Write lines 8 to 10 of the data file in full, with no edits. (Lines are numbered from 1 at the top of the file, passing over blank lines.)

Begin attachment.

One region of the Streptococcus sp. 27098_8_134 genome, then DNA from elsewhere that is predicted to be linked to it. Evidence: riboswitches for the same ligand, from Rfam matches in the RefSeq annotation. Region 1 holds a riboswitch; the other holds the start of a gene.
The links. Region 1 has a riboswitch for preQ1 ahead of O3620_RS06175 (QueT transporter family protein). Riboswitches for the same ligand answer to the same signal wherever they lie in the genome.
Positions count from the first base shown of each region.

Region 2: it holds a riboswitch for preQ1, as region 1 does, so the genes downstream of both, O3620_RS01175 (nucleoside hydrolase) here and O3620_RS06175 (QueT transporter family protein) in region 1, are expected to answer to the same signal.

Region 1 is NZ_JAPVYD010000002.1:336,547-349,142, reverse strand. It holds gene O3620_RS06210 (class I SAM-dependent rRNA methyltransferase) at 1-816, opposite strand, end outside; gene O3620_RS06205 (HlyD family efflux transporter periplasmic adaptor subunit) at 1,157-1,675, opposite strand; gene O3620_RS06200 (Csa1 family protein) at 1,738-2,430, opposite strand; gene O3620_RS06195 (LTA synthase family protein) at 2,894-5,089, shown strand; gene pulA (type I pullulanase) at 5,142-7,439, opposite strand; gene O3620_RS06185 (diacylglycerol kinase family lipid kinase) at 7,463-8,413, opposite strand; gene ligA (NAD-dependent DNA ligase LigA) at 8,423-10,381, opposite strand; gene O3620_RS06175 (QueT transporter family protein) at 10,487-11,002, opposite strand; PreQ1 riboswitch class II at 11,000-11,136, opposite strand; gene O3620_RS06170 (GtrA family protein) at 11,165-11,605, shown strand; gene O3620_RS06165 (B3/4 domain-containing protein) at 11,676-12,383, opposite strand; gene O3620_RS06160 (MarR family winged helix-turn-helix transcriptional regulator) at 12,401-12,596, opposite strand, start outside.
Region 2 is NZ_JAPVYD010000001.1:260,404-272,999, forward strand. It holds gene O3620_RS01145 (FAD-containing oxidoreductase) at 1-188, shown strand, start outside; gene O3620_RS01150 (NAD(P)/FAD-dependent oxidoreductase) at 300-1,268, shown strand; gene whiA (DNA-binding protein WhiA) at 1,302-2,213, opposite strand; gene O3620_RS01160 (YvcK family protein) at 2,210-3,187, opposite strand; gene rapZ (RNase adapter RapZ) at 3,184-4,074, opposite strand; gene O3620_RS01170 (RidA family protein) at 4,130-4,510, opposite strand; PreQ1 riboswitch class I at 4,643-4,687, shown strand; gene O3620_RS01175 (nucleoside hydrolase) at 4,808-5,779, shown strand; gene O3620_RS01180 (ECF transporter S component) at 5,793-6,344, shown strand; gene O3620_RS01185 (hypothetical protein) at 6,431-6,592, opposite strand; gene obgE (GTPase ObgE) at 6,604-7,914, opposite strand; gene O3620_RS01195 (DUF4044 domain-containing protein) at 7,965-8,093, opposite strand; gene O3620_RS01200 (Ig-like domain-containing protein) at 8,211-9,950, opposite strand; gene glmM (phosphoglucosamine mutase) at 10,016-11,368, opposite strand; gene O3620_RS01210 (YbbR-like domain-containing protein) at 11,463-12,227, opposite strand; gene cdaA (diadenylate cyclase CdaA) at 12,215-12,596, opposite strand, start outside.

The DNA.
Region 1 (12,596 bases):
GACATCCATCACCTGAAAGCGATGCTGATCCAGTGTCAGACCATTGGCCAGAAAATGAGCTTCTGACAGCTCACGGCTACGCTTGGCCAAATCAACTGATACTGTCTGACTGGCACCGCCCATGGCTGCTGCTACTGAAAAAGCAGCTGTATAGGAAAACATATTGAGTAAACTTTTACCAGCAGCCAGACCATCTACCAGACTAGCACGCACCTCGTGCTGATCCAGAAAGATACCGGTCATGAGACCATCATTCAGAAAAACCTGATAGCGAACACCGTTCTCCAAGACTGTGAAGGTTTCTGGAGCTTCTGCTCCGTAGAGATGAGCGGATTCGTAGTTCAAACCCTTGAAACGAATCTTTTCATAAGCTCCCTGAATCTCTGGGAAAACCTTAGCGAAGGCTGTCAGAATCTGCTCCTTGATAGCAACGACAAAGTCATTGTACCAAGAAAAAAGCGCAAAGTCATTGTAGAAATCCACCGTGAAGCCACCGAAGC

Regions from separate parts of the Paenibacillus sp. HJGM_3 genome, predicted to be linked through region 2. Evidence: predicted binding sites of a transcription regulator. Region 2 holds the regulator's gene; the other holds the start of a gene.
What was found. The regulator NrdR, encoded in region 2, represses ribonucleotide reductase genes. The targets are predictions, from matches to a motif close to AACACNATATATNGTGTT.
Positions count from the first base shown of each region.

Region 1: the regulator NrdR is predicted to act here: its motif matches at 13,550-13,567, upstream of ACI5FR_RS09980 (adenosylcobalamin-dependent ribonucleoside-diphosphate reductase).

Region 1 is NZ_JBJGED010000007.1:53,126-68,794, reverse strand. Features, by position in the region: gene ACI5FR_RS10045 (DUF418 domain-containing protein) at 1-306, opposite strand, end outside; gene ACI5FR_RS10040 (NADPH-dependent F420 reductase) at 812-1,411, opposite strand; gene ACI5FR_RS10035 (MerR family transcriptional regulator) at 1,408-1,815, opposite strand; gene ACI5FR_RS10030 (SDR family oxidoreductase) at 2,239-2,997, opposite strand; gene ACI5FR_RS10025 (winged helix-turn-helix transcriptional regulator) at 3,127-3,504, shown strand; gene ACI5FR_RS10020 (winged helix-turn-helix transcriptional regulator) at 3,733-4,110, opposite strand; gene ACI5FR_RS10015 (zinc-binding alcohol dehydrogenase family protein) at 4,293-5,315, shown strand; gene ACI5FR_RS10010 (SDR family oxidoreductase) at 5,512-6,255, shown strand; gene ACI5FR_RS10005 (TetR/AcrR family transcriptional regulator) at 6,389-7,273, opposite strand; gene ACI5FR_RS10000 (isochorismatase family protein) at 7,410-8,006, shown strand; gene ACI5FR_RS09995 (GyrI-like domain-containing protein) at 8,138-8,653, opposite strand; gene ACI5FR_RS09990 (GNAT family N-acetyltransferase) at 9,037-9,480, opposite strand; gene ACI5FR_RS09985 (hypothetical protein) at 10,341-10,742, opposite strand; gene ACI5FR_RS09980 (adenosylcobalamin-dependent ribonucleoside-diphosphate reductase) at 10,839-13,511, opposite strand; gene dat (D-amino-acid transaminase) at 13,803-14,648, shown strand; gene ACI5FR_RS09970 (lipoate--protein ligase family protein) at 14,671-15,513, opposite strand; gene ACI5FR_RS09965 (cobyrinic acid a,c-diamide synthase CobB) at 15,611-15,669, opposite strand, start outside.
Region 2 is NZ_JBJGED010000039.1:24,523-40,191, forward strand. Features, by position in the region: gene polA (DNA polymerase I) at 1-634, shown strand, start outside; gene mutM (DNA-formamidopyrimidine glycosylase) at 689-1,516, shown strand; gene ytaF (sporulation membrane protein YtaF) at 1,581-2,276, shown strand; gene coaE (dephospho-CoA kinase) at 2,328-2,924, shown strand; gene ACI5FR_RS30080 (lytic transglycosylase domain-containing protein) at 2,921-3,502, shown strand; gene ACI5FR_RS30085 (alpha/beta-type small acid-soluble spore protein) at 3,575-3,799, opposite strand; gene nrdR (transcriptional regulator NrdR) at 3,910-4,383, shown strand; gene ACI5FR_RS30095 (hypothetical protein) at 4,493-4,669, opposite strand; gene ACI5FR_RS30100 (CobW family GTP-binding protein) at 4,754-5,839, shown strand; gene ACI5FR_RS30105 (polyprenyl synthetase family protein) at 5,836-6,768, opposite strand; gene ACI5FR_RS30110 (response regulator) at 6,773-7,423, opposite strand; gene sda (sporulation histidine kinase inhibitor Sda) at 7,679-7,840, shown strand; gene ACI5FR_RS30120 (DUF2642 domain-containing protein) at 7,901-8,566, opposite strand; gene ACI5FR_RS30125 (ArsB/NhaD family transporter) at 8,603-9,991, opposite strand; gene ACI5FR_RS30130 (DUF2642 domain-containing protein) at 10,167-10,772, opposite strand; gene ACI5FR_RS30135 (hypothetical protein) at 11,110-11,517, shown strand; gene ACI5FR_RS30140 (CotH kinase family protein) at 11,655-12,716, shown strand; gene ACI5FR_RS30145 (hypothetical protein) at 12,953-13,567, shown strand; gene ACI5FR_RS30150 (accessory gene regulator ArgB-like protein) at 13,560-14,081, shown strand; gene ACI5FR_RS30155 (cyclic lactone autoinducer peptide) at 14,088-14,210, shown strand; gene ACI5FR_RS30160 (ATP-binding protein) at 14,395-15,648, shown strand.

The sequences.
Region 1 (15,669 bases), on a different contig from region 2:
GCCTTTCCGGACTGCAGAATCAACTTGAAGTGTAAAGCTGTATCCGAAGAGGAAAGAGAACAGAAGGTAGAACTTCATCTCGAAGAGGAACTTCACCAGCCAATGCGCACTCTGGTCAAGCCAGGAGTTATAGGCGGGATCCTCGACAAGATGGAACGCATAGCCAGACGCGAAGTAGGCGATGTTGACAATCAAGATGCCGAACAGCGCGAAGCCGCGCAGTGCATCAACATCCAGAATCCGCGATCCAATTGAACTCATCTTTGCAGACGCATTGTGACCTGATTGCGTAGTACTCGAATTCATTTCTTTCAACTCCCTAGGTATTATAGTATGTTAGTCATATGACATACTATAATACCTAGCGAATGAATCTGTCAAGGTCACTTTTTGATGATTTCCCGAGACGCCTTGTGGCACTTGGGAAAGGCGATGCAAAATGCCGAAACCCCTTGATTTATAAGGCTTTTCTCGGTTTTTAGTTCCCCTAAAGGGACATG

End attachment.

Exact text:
Region 1 (12,596 bases):
GACATCCATCACCTGAAAGCGATGCTGATCCAGTGTCAGACCATTGGCCAGAAAATGAGCTTCTGACAGCTCACGGCTACGCTTGGCCAAATCAACTGATACTGTCTGACTGGCACCGCCCATGGCTGCTGCTACTGAAAAAGCAGCTGTATAGGAAAACATATTGAGTAAACTTTTACCAGCAGCCAGACCATCTACCAGACTAGCACGCACCTCGTGCTGATCCAGAAAGATACCGGTCATGAGACCATCATTCAGAAAAACCTGATAGCGAACACCGTTCTCCAAGACTGTGAAGGTTTCTGGAGCTTCTGCTCCGTAGAGATGAGCGGATTCGTAGTTCAAACCCTTGAAACGAATCTTTTCATAAGCTCCCTGAATCTCTGGGAAAACCTTAGCGAAGGCTGTCAGAATCTGCTCCTTGATAGCAACGACAAAGTCATTGTACCAAGAAAAAAGCGCAAAGTCATTGTAGAAATCCACCGTGAAGCCACCGAAGC

Regions from separate parts of the Paenibacillus sp. HJGM_3 genome, predicted to be linked through region 2. Evidence: predicted binding sites of a transcription regulator. Region 2 holds the regulator's gene; the other holds the start of a gene.